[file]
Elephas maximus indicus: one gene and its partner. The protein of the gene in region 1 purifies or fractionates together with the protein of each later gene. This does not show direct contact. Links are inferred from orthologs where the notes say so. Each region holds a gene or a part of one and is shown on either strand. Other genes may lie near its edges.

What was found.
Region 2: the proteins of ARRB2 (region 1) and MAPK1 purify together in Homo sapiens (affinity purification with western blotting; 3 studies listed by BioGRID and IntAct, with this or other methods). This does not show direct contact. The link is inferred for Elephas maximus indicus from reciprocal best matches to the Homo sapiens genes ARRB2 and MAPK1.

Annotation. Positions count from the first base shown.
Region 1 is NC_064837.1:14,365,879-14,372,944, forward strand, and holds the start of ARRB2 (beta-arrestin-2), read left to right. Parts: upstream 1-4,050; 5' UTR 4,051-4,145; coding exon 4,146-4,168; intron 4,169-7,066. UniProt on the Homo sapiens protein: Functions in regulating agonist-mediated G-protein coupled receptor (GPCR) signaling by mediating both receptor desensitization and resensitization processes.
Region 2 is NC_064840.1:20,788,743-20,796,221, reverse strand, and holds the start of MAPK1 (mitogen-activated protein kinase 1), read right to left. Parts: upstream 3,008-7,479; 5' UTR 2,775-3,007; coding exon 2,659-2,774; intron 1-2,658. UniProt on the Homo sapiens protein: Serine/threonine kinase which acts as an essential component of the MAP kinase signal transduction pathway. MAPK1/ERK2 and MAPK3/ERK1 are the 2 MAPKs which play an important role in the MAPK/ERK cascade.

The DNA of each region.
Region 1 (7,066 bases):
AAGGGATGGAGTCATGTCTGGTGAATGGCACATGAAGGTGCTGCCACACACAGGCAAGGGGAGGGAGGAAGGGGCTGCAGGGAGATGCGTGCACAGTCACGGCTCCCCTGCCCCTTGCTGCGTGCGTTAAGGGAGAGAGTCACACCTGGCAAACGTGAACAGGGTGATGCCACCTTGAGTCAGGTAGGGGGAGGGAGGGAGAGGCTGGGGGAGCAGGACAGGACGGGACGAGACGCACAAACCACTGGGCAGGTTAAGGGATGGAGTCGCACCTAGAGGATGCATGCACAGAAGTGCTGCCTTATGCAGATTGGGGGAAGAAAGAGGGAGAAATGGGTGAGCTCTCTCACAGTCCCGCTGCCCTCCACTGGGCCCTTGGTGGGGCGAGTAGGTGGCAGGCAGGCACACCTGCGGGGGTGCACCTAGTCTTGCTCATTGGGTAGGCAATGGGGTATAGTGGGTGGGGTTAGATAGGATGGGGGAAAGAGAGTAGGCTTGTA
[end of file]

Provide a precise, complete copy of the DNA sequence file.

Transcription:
Elephas maximus indicus: one gene and its partner. The protein of the gene in region 1 purifies or fractionates together with the protein of each later gene. This does not show direct contact. Links are inferred from orthologs where the notes say so. Each region holds a gene or a part of one and is shown on either strand. Other genes may lie near its edges.

What was found.
Region 2: the proteins of ARRB2 (region 1) and MAPK1 purify together in Homo sapiens (affinity purification with western blotting; 3 studies listed by BioGRID and IntAct, with this or other methods). This does not show direct contact. The link is inferred for Elephas maximus indicus from reciprocal best matches to the Homo sapiens genes ARRB2 and MAPK1.

Annotation. Positions count from the first base shown.
Region 1 is NC_064837.1:14,365,879-14,372,944, forward strand, and holds the start of ARRB2 (beta-arrestin-2), read left to right. Parts: upstream 1-4,050; 5' UTR 4,051-4,145; coding exon 4,146-4,168; intron 4,169-7,066. UniProt on the Homo sapiens protein: Functions in regulating agonist-mediated G-protein coupled receptor (GPCR) signaling by mediating both receptor desensitization and resensitization processes.
Region 2 is NC_064840.1:20,788,743-20,796,221, reverse strand, and holds the start of MAPK1 (mitogen-activated protein kinase 1), read right to left. Parts: upstream 3,008-7,479; 5' UTR 2,775-3,007; coding exon 2,659-2,774; intron 1-2,658. UniProt on the Homo sapiens protein: Serine/threonine kinase which acts as an essential component of the MAP kinase signal transduction pathway. MAPK1/ERK2 and MAPK3/ERK1 are the 2 MAPKs which play an important role in the MAPK/ERK cascade.

The DNA of each region.
Region 1 (7,066 bases):
AAGGGATGGAGTCATGTCTGGTGAATGGCACATGAAGGTGCTGCCACACACAGGCAAGGGGAGGGAGGAAGGGGCTGCAGGGAGATGCGTGCACAGTCACGGCTCCCCTGCCCCTTGCTGCGTGCGTTAAGGGAGAGAGTCACACCTGGCAAACGTGAACAGGGTGATGCCACCTTGAGTCAGGTAGGGGGAGGGAGGGAGAGGCTGGGGGAGCAGGACAGGACGGGACGAGACGCACAAACCACTGGGCAGGTTAAGGGATGGAGTCGCACCTAGAGGATGCATGCACAGAAGTGCTGCCTTATGCAGATTGGGGGAAGAAAGAGGGAGAAATGGGTGAGCTCTCTCACAGTCCCGCTGCCCTCCACTGGGCCCTTGGTGGGGCGAGTAGGTGGCAGGCAGGCACACCTGCGGGGGTGCACCTAGTCTTGCTCATTGGGTAGGCAATGGGGTATAGTGGGTGGGGTTAGATAGGATGGGGGAAAGAGAGTAGGCTTGTA